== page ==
WOMEN have long been renowned for their ability to multitask and tackle many challenges at once – something South Australian viticulturist Mary Retallack achieves with aplomb.
In addition to running her own viticultural consulting company – Retallack Viticulture – Mary is involved in a remarkable number of industry organisations.
She is a member of the SA Wine Industry Council, the National Rural Women’s Coalition Networking the Networks advisory group and Adelaide University’s Wine Alumni Steering Group, as well as a founding member of Wine Grape Growers Australia’s Decision Support Network.
In March, she was also named one of the inaugural Women in Australian Agribusiness 100.
“Now that I’ve been working in agriculture, or more specifically viticulture, for 20 years, I’ve increasingly been thinking about how I can give back,” Mary said.
“I get real satisfaction out of seeing others reach their full potential, so I try and take on roles that will give people the support and networks they need to succeed.”
Mary developed a love of agriculture at an early age, growing up on a fruit block in the Riverland.
“It was one of those fruit blocks that colloquially gets called a fruit salad block,” she said.
“For me that meant everything from individually packing pears which went off to the Melbourne market to cutting apricots during Christmas holidays to make a bit of extra pocket money.
“Many of my birthdays in February would be spent on the tractor in the heat, seeing how many sultanas I could fit in my mouth.
“I think those experiences were always going to be pivotal in terms of shaping my interest in agriculture.
“I didn’t realise that I could forge a career being a viticulturist, but the opportunity presented itself in the form of work in the wine industry, and it’s provided me such a diversity of roles over the years that has given me endless fascination and interest.”
Mary has worked across the wine sector, including lecturing at TAFESA and Okanagan University College in Canada, working as a cellar hand in California and managing Mountadam Vineyards in Eden Valley.
She also currently holds a more unexpected title – student – having undertaken a PhD in Viticulture at the University of Adelaide in 2012.
Her passion and drive have been rewarded with numerous scholarships and awards, including being named the RIRDC Rural Woman of the Year in 2012.
She has also completed the Australian Rural Leadership Program, Wine Industry Future Leaders Program and the Pathways to Rural Leadership course.
Mary is optimistic about the future of the wine industry, and agriculture in general.
“I think the role and the future of Australian agriculture is really bright, and we shouldn’t underestimate our offerings,” she said.
“We are experiencing challenging times in the wine industry at the moment.
“We’ve come off an unprecedented period of growth, and we’ve now had 10 years of more challenging times, but that’s a good opportunity to see innovation.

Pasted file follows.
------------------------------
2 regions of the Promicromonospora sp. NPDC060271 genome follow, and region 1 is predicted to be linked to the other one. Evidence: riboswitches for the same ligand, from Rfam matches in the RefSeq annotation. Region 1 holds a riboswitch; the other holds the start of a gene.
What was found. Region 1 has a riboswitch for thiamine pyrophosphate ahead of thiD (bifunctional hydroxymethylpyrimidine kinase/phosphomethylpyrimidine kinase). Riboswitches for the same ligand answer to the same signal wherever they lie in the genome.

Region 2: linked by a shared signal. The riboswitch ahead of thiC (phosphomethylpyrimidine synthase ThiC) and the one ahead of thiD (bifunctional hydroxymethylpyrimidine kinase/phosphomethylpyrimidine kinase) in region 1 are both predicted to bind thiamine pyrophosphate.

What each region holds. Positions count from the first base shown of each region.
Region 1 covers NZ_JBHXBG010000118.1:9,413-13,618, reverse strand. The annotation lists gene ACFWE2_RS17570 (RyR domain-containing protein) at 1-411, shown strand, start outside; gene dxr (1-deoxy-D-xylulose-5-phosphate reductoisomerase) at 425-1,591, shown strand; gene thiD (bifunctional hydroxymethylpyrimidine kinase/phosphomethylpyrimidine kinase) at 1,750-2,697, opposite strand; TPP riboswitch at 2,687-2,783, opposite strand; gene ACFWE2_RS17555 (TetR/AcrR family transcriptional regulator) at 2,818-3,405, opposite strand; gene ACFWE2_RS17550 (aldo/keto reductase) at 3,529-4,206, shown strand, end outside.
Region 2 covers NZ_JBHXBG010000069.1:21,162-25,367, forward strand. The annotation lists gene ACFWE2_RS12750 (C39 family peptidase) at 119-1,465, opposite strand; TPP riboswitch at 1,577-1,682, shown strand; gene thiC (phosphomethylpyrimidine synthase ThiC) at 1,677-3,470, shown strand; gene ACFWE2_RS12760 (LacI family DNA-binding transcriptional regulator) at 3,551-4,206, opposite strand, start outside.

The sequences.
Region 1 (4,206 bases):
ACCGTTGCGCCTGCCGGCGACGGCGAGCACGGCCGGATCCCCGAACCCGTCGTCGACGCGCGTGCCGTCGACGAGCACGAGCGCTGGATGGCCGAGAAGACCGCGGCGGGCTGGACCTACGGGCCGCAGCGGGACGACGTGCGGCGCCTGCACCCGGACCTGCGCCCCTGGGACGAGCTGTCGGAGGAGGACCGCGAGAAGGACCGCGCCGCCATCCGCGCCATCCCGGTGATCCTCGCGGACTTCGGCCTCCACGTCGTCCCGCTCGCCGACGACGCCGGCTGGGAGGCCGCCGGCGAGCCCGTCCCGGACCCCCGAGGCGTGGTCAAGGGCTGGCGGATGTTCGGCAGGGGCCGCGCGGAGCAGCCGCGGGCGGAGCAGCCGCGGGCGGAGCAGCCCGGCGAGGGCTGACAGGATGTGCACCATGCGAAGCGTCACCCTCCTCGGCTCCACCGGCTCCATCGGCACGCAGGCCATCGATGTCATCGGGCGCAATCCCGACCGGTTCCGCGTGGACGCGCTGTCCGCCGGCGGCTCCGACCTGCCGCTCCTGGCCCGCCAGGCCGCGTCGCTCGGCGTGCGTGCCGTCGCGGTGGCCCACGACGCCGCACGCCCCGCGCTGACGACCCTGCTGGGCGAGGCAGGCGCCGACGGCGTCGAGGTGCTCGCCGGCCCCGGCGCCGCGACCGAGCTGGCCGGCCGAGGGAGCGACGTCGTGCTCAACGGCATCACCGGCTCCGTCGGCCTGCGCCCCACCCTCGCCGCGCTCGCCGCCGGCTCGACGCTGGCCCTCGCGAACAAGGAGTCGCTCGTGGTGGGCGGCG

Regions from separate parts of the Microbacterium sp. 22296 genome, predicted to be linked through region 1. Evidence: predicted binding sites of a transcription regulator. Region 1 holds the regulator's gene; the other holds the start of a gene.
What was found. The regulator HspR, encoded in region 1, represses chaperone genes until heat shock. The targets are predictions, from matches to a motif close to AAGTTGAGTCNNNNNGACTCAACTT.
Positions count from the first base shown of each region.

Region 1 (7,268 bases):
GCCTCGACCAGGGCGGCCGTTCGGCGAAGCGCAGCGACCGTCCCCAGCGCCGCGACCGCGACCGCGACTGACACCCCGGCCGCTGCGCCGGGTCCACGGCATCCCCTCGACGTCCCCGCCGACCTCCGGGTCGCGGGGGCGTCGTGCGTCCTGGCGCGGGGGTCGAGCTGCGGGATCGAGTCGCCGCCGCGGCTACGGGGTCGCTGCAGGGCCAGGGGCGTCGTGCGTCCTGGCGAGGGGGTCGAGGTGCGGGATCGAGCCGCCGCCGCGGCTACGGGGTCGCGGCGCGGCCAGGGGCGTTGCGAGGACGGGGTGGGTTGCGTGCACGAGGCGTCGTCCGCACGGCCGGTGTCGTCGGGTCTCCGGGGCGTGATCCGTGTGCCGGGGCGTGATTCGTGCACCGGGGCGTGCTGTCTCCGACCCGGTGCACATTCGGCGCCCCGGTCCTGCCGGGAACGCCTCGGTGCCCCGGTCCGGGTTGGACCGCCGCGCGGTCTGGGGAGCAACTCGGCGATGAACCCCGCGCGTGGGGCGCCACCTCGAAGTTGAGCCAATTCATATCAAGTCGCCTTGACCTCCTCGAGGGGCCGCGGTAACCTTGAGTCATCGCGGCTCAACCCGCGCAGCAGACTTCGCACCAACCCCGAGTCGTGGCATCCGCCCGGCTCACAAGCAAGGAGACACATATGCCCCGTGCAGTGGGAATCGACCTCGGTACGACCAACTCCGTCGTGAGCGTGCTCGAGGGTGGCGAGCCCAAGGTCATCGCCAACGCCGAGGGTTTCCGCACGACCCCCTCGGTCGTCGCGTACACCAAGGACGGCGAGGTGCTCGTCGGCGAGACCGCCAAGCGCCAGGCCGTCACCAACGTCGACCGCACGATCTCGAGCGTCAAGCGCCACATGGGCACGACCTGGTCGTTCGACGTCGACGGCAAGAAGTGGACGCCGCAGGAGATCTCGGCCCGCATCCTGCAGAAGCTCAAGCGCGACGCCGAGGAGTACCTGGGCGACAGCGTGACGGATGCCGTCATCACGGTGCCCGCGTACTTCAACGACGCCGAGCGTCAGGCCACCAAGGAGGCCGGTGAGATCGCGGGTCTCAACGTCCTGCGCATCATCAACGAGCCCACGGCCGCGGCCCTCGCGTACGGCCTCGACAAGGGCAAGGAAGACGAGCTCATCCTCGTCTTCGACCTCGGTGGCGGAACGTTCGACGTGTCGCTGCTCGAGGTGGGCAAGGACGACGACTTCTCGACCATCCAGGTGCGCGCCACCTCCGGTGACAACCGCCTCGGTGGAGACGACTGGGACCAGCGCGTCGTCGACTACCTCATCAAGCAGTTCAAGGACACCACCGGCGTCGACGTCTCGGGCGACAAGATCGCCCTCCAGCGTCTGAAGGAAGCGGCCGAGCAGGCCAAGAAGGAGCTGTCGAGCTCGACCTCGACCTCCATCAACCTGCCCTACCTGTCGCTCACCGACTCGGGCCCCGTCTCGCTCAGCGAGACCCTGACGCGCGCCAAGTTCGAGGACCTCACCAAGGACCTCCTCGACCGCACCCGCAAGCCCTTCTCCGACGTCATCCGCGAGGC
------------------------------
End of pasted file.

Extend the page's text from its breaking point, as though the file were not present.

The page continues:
“Out of adversity you see new solutions, and I’m excited about what that means going forward.”
She is fascinated by the innovation displayed in the industry, especially the use of ‘smart’ bungs in winemaking, and the use of octocopters to monitor variability in the vineyard.
“We’re going to see more change than ever before, whether that’s advances in technology, the extremes of climate variability and doing business in the international marketplace, but I find that really exciting.
“It means we have to be ready to adapt to an ever-changing landscape, but it also means we have to pull together and work collaboratively as an industry, which is not always easy, and have a united front on the domestic scene so that we can be a powerful force on the international stage.
“It’s all about coming together to work smarter not harder.”
She believes reaching these goals will rely on looking for opportunities to improve business models.
“A key thing for me is ensuring the profitability, and also the long-term sustainability of the agricultural sectors.
“That could mean looking at new business models, it might include things like collaborative farming, and understanding every part of our business to make sure that every part is profitable and working as efficiently as possible.
“It can cover things like economies of scale, but also looking at the farm and re-evaluating what we grow and how we grow it.
“Clear communication and timely information sharing along the value chain is also very important.”
She said it is also vital to attract the next crop of industry leaders as soon as possible.
“We have an ageing workforce, so for me that straight away triggers the need for generational change and making sure that those decades of knowledge, skills and wisdom aren’t lost,” she said.
“We need to be encouraging the next generation into a range of agricultural industries.
“To me it’s about demonstrating the diversity of roles that are available in agriculture and making sure that we can encourage school-leavers to take those opportunities and have ready access to those support networks.”
Finally, Mary emphasised that everyone could play a part in securing a strong future for agriculture in Australia.
“We all have the ability to be ordinary men and women doing extraordinary things,” she said.
“It just takes the courage to step up and to give things a go, and not to doubt that you can make a difference. It’s usually a person or a small group of people that’s able to really forge new directions when they’re needed the most.”
The Women in Australian Agribusiness 100 is a joint initiative of Emerald Grain and Fairfax Agricultural Media supported by Syngenta.
Read more of our 100’s stories here